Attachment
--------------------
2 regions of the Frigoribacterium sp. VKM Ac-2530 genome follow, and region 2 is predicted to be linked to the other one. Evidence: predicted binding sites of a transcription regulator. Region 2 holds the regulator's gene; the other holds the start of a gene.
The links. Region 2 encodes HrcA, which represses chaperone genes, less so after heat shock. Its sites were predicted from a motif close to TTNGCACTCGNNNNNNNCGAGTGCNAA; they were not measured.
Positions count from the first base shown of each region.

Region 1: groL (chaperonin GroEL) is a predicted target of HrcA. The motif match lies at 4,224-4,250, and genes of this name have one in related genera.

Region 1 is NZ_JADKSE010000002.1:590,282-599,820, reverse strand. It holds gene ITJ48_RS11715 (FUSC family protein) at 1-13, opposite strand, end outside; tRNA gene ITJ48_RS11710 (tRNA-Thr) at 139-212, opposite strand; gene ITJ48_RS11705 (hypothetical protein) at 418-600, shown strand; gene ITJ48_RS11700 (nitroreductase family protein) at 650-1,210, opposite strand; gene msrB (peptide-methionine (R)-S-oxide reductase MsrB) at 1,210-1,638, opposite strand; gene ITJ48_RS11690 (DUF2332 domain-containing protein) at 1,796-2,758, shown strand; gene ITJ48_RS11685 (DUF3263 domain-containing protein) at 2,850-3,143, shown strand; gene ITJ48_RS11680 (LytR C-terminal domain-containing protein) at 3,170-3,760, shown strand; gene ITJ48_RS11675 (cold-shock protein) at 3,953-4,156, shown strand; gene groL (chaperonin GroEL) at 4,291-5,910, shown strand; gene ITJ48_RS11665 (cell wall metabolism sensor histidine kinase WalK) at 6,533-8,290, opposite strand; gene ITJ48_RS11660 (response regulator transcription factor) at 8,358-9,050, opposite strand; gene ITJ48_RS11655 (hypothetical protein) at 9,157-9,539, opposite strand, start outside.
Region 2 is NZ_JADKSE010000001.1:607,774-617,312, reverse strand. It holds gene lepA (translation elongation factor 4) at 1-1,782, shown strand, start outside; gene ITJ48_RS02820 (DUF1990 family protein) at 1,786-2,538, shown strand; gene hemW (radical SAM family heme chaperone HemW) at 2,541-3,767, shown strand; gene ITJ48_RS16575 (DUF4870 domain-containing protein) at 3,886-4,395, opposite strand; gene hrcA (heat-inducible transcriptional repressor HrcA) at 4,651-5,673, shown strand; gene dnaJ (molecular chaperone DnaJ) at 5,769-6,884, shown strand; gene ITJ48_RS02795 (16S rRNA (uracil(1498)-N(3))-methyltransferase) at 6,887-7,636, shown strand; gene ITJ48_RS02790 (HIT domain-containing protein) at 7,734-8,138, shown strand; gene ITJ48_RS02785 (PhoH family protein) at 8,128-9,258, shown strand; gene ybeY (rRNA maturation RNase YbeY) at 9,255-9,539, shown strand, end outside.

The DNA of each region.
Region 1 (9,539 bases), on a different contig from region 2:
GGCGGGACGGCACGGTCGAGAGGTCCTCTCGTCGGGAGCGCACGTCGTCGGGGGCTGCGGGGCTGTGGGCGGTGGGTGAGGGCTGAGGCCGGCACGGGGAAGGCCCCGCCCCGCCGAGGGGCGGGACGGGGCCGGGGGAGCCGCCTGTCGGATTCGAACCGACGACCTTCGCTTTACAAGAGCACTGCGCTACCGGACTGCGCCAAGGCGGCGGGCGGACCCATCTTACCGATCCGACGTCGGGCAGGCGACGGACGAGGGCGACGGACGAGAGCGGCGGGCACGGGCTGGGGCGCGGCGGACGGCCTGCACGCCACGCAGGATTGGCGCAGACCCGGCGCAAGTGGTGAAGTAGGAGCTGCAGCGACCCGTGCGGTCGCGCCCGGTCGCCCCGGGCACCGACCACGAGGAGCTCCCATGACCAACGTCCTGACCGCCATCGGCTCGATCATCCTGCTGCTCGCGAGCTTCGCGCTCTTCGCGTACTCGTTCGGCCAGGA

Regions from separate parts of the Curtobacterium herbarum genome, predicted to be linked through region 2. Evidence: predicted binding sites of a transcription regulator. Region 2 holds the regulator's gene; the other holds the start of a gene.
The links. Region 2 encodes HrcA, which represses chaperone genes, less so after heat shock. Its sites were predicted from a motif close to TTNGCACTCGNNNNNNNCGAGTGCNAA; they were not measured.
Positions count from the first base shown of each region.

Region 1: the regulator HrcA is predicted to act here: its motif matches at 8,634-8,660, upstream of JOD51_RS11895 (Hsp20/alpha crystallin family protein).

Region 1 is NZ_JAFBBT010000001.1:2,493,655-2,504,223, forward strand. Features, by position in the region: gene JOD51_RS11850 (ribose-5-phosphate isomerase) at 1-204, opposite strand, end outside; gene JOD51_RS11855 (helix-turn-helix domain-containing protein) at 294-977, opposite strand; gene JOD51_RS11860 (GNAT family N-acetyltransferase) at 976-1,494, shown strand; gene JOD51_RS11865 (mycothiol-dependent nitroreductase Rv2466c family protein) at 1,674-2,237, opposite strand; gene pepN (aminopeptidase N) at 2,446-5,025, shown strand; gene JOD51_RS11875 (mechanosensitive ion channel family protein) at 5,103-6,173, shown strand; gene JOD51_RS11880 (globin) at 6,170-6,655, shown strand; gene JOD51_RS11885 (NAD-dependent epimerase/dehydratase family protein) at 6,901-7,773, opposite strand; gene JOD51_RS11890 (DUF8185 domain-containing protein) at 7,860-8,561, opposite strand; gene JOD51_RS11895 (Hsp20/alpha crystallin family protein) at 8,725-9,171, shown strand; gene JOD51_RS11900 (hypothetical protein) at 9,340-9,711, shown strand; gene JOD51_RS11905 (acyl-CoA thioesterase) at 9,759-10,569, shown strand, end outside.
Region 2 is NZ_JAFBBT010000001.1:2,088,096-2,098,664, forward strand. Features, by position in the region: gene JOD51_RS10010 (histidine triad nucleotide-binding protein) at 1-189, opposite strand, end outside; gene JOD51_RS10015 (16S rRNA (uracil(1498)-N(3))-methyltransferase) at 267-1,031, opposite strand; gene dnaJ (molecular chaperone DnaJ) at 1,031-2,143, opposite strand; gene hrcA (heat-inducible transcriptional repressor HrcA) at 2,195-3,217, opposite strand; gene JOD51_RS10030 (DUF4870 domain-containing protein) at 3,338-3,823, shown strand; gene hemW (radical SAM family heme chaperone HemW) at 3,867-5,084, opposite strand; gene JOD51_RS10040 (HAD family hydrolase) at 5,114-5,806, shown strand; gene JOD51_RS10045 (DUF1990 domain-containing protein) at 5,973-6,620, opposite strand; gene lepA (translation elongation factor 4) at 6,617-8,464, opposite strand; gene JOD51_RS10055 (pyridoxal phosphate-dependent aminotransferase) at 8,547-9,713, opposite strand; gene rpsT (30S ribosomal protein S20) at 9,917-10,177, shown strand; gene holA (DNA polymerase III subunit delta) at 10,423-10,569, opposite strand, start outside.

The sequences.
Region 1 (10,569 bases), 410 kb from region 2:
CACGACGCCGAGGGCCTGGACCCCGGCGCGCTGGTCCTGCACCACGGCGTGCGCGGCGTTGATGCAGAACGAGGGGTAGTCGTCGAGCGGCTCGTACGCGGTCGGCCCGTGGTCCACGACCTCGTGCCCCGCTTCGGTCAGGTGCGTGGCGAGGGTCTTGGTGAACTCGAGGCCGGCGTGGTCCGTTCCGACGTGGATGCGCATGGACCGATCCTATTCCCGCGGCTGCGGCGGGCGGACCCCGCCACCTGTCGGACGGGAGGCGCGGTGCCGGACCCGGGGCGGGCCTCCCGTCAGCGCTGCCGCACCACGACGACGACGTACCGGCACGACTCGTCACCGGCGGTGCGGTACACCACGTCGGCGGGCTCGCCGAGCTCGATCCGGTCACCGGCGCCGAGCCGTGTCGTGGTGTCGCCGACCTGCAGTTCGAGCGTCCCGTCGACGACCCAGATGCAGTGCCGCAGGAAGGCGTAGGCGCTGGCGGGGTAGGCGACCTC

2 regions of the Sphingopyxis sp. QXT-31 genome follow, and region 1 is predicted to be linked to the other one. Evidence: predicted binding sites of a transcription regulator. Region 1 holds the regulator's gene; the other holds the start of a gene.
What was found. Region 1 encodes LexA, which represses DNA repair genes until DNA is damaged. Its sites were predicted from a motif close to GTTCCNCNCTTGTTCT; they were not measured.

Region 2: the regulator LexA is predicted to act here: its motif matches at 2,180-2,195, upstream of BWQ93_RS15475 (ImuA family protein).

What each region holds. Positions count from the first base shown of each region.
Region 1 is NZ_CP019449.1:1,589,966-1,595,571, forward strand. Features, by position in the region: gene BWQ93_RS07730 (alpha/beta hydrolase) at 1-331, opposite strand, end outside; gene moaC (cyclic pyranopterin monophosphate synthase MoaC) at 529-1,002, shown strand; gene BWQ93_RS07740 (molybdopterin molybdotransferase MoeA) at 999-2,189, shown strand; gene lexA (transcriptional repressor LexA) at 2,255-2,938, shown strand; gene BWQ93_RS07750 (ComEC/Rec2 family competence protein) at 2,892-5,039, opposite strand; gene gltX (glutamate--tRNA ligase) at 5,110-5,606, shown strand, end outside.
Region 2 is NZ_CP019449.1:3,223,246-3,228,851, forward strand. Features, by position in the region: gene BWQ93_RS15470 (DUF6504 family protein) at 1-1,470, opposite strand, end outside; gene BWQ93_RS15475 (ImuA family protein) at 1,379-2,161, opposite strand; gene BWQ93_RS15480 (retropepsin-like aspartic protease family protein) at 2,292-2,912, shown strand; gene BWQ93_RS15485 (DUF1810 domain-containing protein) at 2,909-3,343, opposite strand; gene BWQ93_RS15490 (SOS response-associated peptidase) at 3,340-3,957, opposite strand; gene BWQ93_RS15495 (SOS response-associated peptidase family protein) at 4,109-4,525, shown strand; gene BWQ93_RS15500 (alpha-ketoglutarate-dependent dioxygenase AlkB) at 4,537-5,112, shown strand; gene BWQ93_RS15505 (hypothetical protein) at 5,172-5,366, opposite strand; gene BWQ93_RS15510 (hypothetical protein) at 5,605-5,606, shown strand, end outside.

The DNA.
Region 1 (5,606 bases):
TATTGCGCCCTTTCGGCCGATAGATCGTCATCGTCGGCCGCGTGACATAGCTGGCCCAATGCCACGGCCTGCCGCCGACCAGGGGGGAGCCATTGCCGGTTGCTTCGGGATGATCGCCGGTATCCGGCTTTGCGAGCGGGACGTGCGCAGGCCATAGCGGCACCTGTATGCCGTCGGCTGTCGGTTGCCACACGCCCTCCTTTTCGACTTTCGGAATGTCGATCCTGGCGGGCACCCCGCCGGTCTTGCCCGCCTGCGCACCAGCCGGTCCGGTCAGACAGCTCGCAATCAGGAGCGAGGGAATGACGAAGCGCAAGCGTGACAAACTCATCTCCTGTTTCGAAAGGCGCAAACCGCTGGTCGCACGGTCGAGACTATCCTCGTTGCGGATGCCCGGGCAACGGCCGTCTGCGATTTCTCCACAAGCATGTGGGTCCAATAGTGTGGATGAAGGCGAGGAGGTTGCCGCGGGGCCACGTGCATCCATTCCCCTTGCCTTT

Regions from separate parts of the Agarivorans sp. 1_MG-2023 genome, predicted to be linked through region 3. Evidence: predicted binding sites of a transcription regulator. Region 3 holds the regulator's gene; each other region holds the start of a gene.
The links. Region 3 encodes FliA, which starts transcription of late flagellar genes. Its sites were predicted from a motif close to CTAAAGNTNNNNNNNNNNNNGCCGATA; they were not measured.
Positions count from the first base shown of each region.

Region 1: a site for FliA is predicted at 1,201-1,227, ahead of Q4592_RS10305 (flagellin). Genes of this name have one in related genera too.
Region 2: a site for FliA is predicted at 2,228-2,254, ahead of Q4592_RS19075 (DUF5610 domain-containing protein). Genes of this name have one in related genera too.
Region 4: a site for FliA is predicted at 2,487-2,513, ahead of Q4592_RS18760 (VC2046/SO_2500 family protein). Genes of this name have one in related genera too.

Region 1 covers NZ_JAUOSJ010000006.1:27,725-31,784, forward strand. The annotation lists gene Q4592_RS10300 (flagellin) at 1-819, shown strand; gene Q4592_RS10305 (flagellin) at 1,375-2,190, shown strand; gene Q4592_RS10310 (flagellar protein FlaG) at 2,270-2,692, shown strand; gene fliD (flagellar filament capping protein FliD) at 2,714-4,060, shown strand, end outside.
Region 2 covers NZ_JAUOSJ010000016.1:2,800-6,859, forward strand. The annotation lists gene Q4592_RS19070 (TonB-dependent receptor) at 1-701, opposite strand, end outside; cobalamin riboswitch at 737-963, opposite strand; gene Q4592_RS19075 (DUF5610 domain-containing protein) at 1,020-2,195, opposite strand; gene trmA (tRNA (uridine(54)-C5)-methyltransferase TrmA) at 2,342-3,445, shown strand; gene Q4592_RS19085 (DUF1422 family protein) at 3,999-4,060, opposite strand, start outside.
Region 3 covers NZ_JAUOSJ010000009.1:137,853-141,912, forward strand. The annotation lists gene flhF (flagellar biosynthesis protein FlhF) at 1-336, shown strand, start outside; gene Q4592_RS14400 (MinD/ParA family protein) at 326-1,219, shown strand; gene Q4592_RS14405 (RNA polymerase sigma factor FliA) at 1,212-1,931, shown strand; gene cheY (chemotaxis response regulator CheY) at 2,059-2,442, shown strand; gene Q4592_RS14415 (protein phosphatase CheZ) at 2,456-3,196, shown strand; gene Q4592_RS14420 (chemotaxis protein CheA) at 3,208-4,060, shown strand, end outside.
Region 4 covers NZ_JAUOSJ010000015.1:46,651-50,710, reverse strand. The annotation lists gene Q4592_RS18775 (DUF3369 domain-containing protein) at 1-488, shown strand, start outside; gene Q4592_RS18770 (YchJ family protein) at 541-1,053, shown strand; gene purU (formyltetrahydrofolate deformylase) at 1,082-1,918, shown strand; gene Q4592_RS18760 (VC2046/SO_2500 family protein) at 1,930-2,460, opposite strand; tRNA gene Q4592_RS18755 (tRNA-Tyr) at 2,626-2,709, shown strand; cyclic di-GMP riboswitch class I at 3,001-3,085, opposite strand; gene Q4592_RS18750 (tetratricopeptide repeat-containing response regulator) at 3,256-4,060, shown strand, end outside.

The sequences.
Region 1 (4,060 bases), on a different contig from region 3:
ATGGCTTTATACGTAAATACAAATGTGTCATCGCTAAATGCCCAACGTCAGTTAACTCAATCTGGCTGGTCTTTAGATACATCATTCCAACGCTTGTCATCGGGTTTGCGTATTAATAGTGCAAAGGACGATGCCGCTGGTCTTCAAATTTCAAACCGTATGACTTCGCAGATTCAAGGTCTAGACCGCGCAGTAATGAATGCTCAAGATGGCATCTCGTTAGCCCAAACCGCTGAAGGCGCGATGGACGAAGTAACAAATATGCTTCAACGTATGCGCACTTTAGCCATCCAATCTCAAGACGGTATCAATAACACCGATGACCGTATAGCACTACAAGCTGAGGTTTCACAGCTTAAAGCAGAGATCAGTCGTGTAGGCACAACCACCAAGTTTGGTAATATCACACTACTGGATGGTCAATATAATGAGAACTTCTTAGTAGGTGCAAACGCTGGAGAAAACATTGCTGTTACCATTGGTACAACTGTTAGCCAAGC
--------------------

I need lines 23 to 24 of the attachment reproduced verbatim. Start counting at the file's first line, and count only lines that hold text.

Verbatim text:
Region 1 is NZ_CP019449.1:1,589,966-1,595,571, forward strand. Features, by position in the region: gene BWQ93_RS07730 (alpha/beta hydrolase) at 1-331, opposite strand, end outside; gene moaC (cyclic pyranopterin monophosphate synthase MoaC) at 529-1,002, shown strand; gene BWQ93_RS07740 (molybdopterin molybdotransferase MoeA) at 999-2,189, shown strand; gene lexA (transcriptional repressor LexA) at 2,255-2,938, shown strand; gene BWQ93_RS07750 (ComEC/Rec2 family competence protein) at 2,892-5,039, opposite strand; gene gltX (glutamate--tRNA ligase) at 5,110-5,606, shown strand, end outside.
Region 2 is NZ_CP019449.1:3,223,246-3,228,851, forward strand. Features, by position in the region: gene BWQ93_RS15470 (DUF6504 family protein) at 1-1,470, opposite strand, end outside; gene BWQ93_RS15475 (ImuA family protein) at 1,379-2,161, opposite strand; gene BWQ93_RS15480 (retropepsin-like aspartic protease family protein) at 2,292-2,912, shown strand; gene BWQ93_RS15485 (DUF1810 domain-containing protein) at 2,909-3,343, opposite strand; gene BWQ93_RS15490 (SOS response-associated peptidase) at 3,340-3,957, opposite strand; gene BWQ93_RS15495 (SOS response-associated peptidase family protein) at 4,109-4,525, shown strand; gene BWQ93_RS15500 (alpha-ketoglutarate-dependent dioxygenase AlkB) at 4,537-5,112, shown strand; gene BWQ93_RS15505 (hypothetical protein) at 5,172-5,366, opposite strand; gene BWQ93_RS15510 (hypothetical protein) at 5,605-5,606, shown strand, end outside.